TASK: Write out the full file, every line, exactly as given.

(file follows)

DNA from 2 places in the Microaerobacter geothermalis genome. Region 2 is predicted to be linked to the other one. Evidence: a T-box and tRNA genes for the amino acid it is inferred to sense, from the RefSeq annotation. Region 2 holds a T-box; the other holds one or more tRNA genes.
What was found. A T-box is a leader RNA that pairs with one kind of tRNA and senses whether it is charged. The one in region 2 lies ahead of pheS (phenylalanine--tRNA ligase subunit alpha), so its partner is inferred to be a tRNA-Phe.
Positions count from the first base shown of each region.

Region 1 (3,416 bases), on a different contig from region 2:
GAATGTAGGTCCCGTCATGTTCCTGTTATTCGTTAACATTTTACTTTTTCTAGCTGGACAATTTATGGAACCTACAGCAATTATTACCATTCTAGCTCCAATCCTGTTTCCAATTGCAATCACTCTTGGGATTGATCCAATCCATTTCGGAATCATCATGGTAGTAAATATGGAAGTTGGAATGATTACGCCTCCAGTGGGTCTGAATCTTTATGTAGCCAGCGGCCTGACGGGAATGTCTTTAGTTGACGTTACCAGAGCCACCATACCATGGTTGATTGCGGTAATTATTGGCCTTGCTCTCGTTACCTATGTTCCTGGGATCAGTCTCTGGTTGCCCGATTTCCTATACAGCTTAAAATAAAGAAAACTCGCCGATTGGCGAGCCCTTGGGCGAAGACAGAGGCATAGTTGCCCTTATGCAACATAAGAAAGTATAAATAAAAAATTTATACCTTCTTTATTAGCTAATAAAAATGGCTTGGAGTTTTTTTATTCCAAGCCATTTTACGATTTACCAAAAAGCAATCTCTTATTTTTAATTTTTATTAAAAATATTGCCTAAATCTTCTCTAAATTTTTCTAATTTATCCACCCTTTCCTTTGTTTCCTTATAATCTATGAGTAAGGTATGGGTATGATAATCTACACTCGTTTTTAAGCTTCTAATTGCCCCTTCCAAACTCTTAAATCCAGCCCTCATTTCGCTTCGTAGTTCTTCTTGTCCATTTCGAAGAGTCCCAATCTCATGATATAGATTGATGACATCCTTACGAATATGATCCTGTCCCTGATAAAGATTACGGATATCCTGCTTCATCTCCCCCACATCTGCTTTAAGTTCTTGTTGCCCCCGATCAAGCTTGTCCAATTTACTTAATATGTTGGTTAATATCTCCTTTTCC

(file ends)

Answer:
DNA from 2 places in the Microaerobacter geothermalis genome. Region 2 is predicted to be linked to the other one. Evidence: a T-box and tRNA genes for the amino acid it is inferred to sense, from the RefSeq annotation. Region 2 holds a T-box; the other holds one or more tRNA genes.
What was found. A T-box is a leader RNA that pairs with one kind of tRNA and senses whether it is charged. The one in region 2 lies ahead of pheS (phenylalanine--tRNA ligase subunit alpha), so its partner is inferred to be a tRNA-Phe.
Positions count from the first base shown of each region.

Region 1 (3,416 bases), on a different contig from region 2:
GAATGTAGGTCCCGTCATGTTCCTGTTATTCGTTAACATTTTACTTTTTCTAGCTGGACAATTTATGGAACCTACAGCAATTATTACCATTCTAGCTCCAATCCTGTTTCCAATTGCAATCACTCTTGGGATTGATCCAATCCATTTCGGAATCATCATGGTAGTAAATATGGAAGTTGGAATGATTACGCCTCCAGTGGGTCTGAATCTTTATGTAGCCAGCGGCCTGACGGGAATGTCTTTAGTTGACGTTACCAGAGCCACCATACCATGGTTGATTGCGGTAATTATTGGCCTTGCTCTCGTTACCTATGTTCCTGGGATCAGTCTCTGGTTGCCCGATTTCCTATACAGCTTAAAATAAAGAAAACTCGCCGATTGGCGAGCCCTTGGGCGAAGACAGAGGCATAGTTGCCCTTATGCAACATAAGAAAGTATAAATAAAAAATTTATACCTTCTTTATTAGCTAATAAAAATGGCTTGGAGTTTTTTTATTCCAAGCCATTTTACGATTTACCAAAAAGCAATCTCTTATTTTTAATTTTTATTAAAAATATTGCCTAAATCTTCTCTAAATTTTTCTAATTTATCCACCCTTTCCTTTGTTTCCTTATAATCTATGAGTAAGGTATGGGTATGATAATCTACACTCGTTTTTAAGCTTCTAATTGCCCCTTCCAAACTCTTAAATCCAGCCCTCATTTCGCTTCGTAGTTCTTCTTGTCCATTTCGAAGAGTCCCAATCTCATGATATAGATTGATGACATCCTTACGAATATGATCCTGTCCCTGATAAAGATTACGGATATCCTGCTTCATCTCCCCCACATCTGCTTTAAGTTCTTGTTGCCCCCGATCAAGCTTGTCCAATTTACTTAATATGTTGGTTAATATCTCCTTTTCC